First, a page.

According to a new study published in Marine Pollution Bulletin, for the first time researchers have discovered extensive deep-water seagrass meadows in the middle of the vast Indian Ocean through satellite tracking the movement of green sea turtles.
The research was led by Swansea University’s Bioscience department with assistance from researchers at Deakin University. Through the monitoring of the turtles, which forage on seagrasses, the researchers tracked the turtles to the Great Chagos Bank, the world’s largest atoll structure in the world.
The area is in the middle of one of the world’s largest Marine Protected Areas and the seagrasses covered over 80 miles of the Great Chagos Bank and was found at depths to 95 feet. Habitats such as these are critically important for storing huge amounts of carbon in their sediments and for supporting fish populations.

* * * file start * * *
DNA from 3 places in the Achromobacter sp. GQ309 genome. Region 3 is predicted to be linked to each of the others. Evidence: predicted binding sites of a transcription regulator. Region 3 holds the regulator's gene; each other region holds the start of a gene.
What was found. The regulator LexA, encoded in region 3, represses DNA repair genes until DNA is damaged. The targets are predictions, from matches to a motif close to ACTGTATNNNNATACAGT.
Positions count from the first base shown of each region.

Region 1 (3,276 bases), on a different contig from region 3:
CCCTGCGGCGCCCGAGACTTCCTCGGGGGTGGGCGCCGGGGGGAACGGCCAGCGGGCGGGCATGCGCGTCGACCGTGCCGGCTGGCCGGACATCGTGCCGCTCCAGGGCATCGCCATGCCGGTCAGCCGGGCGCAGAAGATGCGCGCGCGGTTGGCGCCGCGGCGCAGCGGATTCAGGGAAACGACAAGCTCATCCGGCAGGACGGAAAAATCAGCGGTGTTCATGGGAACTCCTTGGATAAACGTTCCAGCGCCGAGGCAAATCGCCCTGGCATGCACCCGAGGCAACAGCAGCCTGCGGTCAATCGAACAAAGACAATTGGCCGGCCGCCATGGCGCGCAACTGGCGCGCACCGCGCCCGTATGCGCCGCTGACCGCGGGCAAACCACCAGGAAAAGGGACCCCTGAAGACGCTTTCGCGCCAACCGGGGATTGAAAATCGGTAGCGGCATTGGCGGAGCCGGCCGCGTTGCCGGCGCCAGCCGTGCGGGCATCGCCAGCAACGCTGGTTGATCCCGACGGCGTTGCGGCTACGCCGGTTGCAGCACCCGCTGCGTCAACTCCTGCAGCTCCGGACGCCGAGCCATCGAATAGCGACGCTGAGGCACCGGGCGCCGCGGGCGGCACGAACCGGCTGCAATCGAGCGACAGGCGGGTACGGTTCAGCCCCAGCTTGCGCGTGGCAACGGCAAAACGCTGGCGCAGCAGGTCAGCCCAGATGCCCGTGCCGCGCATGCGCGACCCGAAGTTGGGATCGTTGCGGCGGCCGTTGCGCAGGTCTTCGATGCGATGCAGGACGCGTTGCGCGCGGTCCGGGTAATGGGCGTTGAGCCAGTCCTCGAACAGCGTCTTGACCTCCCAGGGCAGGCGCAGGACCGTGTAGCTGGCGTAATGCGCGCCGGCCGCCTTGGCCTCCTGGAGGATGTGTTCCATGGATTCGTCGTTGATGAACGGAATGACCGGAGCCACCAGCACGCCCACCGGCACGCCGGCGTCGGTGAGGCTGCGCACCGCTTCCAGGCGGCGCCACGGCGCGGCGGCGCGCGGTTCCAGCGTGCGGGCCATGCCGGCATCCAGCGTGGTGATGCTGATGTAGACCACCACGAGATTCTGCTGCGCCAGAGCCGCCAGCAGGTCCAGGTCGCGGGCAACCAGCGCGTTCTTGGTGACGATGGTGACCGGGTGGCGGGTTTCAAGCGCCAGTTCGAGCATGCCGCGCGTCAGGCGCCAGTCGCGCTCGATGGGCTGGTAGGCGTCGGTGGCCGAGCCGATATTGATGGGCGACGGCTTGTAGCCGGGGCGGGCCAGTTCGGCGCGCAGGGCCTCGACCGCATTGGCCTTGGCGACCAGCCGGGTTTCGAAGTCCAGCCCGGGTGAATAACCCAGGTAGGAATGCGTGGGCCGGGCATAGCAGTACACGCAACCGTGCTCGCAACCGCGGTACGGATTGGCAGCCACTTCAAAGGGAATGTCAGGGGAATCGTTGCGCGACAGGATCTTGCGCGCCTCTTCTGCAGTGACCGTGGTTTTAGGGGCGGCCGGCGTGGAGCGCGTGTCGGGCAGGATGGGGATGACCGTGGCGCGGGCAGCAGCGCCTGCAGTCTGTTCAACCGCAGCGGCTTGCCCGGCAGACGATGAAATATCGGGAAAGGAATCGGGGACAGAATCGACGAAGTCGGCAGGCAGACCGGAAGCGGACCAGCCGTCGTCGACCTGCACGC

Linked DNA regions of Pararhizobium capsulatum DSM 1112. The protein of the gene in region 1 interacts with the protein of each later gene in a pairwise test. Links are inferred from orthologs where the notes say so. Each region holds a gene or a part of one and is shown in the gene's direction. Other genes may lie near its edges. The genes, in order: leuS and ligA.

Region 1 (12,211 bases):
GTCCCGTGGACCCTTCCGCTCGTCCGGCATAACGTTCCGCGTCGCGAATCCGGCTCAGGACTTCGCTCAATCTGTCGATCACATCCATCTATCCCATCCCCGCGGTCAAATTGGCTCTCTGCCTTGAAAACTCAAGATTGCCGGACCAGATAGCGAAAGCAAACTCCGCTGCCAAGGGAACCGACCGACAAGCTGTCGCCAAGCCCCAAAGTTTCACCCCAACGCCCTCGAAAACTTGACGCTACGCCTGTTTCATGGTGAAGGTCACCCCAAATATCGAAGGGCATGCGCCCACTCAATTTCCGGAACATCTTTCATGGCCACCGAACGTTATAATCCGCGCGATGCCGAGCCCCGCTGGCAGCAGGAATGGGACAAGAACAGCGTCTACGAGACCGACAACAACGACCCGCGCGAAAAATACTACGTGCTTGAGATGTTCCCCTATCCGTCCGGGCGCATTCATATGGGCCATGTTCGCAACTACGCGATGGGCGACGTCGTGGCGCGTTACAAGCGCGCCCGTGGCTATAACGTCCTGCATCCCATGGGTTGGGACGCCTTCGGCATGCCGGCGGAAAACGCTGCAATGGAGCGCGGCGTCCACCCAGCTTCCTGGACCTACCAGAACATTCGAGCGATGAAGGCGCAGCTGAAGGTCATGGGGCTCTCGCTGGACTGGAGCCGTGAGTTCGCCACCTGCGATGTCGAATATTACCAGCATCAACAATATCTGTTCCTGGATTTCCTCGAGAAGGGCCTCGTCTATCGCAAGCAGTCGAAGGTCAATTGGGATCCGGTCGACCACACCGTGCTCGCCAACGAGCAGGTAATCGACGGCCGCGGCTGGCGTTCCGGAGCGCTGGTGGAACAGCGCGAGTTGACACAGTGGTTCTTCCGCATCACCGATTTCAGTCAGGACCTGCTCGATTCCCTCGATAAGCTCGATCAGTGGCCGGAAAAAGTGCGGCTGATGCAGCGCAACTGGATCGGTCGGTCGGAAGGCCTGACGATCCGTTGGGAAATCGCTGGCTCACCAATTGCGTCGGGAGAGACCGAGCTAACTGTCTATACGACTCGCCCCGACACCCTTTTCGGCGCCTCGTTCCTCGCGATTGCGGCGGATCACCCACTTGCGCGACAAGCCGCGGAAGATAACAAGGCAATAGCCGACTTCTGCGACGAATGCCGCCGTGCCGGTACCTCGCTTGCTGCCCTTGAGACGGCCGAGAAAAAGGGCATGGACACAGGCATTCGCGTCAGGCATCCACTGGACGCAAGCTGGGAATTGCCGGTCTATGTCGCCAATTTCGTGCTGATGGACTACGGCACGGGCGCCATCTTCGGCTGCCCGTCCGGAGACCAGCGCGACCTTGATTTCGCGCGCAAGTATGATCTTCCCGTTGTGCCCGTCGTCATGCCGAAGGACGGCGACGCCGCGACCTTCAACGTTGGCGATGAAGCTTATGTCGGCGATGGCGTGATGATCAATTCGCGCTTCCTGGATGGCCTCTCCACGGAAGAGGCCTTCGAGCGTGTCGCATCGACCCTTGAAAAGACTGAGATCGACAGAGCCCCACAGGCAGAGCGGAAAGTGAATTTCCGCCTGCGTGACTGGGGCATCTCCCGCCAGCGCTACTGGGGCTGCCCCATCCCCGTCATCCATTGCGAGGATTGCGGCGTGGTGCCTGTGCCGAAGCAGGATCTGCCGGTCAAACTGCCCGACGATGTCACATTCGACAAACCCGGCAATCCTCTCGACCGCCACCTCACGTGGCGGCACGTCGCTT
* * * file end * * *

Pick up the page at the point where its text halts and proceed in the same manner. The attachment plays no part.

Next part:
The study revealed a high fish abundance as well large predatory sharks were recorded at all sites. The researchers believed that due to the vast size of the Great Chagos Bank, their reports of seagrasses could be underreported and that deep-water seagrasses in general may be far more abundant than previously suspected.
Dr Nicole Esteban, a Research Fellow at Swansea University’s Biosciences department, said: “Our study demonstrates how tracking marine megafauna can play a useful role to help identify previously unknown seagrass habitat.
“We hope to identify further areas of critical seagrass habitat in the Indian Ocean with forthcoming turtle satellite tracking research.”
The find is extremely important in ensuring these areas continue to receive the proper protection and will help lead researchers to identify more deep-water sea grasses in others areas. As more vital habitats are identified, we can work to ensuring their protection in a MPA.